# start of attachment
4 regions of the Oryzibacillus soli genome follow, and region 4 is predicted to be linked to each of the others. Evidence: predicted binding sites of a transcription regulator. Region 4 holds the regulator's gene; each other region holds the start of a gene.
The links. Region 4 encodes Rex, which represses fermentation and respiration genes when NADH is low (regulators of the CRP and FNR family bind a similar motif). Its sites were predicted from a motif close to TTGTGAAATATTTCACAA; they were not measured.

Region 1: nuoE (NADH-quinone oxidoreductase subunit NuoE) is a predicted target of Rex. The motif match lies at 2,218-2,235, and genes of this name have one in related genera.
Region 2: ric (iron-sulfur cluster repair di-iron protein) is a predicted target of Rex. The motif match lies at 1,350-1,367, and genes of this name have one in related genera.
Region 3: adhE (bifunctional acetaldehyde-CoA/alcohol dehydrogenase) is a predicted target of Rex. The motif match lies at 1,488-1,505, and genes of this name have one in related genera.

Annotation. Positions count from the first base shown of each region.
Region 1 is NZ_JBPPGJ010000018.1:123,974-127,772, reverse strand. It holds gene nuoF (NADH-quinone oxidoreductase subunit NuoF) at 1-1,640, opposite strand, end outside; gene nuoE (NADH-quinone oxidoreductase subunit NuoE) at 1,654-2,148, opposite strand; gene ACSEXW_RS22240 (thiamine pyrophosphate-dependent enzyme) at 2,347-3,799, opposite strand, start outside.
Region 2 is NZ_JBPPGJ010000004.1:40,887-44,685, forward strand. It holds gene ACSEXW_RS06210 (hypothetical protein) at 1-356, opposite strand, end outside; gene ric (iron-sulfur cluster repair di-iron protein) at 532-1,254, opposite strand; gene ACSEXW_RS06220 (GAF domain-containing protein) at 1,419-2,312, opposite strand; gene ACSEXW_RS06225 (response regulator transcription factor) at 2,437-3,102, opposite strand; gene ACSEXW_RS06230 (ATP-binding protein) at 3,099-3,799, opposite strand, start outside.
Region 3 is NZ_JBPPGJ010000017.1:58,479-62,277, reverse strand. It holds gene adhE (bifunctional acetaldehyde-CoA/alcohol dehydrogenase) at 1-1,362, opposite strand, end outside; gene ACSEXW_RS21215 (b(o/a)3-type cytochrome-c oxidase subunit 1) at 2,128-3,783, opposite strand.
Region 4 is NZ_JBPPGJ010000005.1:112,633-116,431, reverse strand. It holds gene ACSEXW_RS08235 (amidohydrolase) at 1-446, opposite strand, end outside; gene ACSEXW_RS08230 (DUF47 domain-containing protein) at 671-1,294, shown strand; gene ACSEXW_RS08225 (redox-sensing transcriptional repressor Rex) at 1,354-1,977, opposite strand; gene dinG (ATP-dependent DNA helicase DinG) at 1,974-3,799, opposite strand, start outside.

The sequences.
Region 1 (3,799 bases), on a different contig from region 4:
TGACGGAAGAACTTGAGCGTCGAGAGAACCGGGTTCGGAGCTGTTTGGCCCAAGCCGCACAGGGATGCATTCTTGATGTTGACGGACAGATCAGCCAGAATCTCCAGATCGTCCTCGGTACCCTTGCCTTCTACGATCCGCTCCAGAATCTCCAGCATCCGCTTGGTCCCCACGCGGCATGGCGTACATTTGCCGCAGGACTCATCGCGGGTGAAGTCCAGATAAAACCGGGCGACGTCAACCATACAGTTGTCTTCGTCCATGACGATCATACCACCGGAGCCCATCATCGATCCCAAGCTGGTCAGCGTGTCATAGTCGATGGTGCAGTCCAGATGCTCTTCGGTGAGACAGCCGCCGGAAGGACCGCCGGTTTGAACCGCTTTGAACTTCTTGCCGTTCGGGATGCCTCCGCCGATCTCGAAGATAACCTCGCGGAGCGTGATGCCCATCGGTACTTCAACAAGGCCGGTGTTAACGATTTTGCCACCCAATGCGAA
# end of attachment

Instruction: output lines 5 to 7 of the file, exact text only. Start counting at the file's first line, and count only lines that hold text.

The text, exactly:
Region 3: adhE (bifunctional acetaldehyde-CoA/alcohol dehydrogenase) is a predicted target of Rex. The motif match lies at 1,488-1,505, and genes of this name have one in related genera.

Annotation. Positions count from the first base shown of each region.
Region 1 is NZ_JBPPGJ010000018.1:123,974-127,772, reverse strand. It holds gene nuoF (NADH-quinone oxidoreductase subunit NuoF) at 1-1,640, opposite strand, end outside; gene nuoE (NADH-quinone oxidoreductase subunit NuoE) at 1,654-2,148, opposite strand; gene ACSEXW_RS22240 (thiamine pyrophosphate-dependent enzyme) at 2,347-3,799, opposite strand, start outside.